Is eye care a part of preventive examinations at the pediatrician?
During an examination, a pediatrician will always assess the overall look and movement of the eyes and depending on the age, also distance visual acuity as well as color vision. However, it does not mean that if a child can read 100% of the items displayed on the optotypes that they have no refraction defect. Hyperopia (farsightedness) is an example of an eye defect that children can accommodate for when low diopter problems are present. These cases then refer to latent hyperopia which causes amblyopia (lazy eyes). The same applies to astigmatism where a child helps herself/himself by for example tilting the head or by squinting the eyes to correct the visual defect. However, when the diopter difference between the two eyes is greater (anisometropia) and is not addressed adequately, then the eye with a higher diopter value can develop the lazy eye syndrome.
When should parents arrive with their child for an eye examination and what problems should these include?
Parents should always book a visit for an eye examination at any moment when they feel that their child’s vision has worsened, when they notice cross eyes, squinting or when the children tilt their head. Often, the causes for a visit include redness and purulent eye secretions of children and infants. When relatives of the child suffer from eye problems and refractive defects (nearsightedness, farsightedness, astigmatism, strabismus, amblyopia etc.), the child should undergo an examination as early as between 6-12 months of age.
What are the most common eye defects and diseases found in children?
With infants and babies, we most commonly encounter chronic conjunctivitis connected with purulent secretion from one or both eyes at once. This problem is caused by a narrowing of the lacrimal ducts and its flawed development dating back from the prenatal age. Until the age of six months, infants can have their lacrimal ducts probed and flushed. This is then followed by local application of antibiotic drops which prevents further infection and any possible scarring. With toddlers, surgical procedures to recreate new ducts are sometimes required. An indispensable part of treatment involves localized massages of the lacrimal sack often avoiding any follow-up surgery.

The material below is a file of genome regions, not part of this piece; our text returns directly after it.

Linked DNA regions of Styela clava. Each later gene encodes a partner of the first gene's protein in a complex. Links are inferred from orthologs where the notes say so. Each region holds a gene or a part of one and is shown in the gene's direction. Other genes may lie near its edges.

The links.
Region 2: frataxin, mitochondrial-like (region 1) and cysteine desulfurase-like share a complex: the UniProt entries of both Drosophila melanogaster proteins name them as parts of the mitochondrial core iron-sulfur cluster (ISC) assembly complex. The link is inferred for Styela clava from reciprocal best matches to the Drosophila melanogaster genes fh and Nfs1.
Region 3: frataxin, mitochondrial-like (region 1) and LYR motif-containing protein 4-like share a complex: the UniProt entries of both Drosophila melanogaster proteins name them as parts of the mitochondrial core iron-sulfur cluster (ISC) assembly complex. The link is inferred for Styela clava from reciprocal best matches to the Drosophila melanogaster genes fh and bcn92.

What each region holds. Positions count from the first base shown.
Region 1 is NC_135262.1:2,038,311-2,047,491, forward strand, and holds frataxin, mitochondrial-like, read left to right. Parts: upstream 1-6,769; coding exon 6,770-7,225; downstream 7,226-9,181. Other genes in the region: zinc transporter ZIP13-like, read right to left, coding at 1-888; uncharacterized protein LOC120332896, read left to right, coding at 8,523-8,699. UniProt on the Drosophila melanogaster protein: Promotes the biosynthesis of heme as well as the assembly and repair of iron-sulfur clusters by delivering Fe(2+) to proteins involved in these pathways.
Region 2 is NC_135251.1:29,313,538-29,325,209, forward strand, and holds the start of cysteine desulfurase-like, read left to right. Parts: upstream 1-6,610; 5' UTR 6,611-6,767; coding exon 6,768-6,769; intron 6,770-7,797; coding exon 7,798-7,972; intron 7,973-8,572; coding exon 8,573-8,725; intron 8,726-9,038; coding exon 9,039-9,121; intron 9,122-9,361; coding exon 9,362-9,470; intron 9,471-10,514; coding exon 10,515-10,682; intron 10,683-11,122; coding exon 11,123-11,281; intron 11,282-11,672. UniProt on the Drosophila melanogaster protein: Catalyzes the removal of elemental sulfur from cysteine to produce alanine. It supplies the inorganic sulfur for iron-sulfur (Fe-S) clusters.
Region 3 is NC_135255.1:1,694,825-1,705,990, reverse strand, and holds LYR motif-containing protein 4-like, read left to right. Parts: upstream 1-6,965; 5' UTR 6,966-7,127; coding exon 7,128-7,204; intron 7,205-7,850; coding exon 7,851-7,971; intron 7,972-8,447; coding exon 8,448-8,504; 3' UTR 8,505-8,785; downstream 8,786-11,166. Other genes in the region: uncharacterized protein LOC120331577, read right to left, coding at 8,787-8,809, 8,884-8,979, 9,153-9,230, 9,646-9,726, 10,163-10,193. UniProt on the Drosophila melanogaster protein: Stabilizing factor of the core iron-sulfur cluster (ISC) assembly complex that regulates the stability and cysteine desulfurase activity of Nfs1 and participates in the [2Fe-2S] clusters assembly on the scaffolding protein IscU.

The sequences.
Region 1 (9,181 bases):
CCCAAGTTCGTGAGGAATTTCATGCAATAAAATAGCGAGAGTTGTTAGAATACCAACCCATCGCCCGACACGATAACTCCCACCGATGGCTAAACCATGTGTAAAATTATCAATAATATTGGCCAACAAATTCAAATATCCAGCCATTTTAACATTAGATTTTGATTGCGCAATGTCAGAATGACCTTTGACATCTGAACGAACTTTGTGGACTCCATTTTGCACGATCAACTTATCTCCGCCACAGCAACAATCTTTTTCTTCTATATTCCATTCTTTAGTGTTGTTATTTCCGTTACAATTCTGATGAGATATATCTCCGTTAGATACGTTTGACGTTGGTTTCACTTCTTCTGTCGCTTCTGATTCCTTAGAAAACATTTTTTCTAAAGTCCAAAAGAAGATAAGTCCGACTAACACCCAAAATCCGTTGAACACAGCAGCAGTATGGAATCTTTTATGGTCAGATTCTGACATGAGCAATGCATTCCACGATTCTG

With toddlers, we often encounter strabismus (cross eyes), i.e. often with the eyes pointing towards the nose – otherwise known as convergent strabismus. In such cases a thorough eye examination ensuring mydriasis (dilation of the pupil) and cycloplegia (a temporary paralysis of the ciliary muscle which disables the ability of the eye to accommodate to various conditions). During this examination, it is possible to accurately measure the diopter values of a child and recommend the best visual aid. Generally, with children up to five years old, farsightedness is 10 times more common than nearsightedness.
Untreated farsightedness, especially in cases with varied diopter values in each eye, leads to the lazy eye syndrome (amblyopia) which can only be corrected at childhood. After the age of 7, the chances of any improvement rapidly decline because children experience the end of visual development. Lazy eyes can be corrected with the help of eye occluders (patches) and glasses. With a part of the patients, this is connected with strabismus as well. However, this often disappears when glasses are prescribed. In some cases, surgery to treat strabismus is a possibility as well.
Once in their school years, we most commonly encounter children suffering from shortsightedness and astigmatism (i.e. irregular corneal curvature). Both of these defects can be treated by wearing appropriate glasses.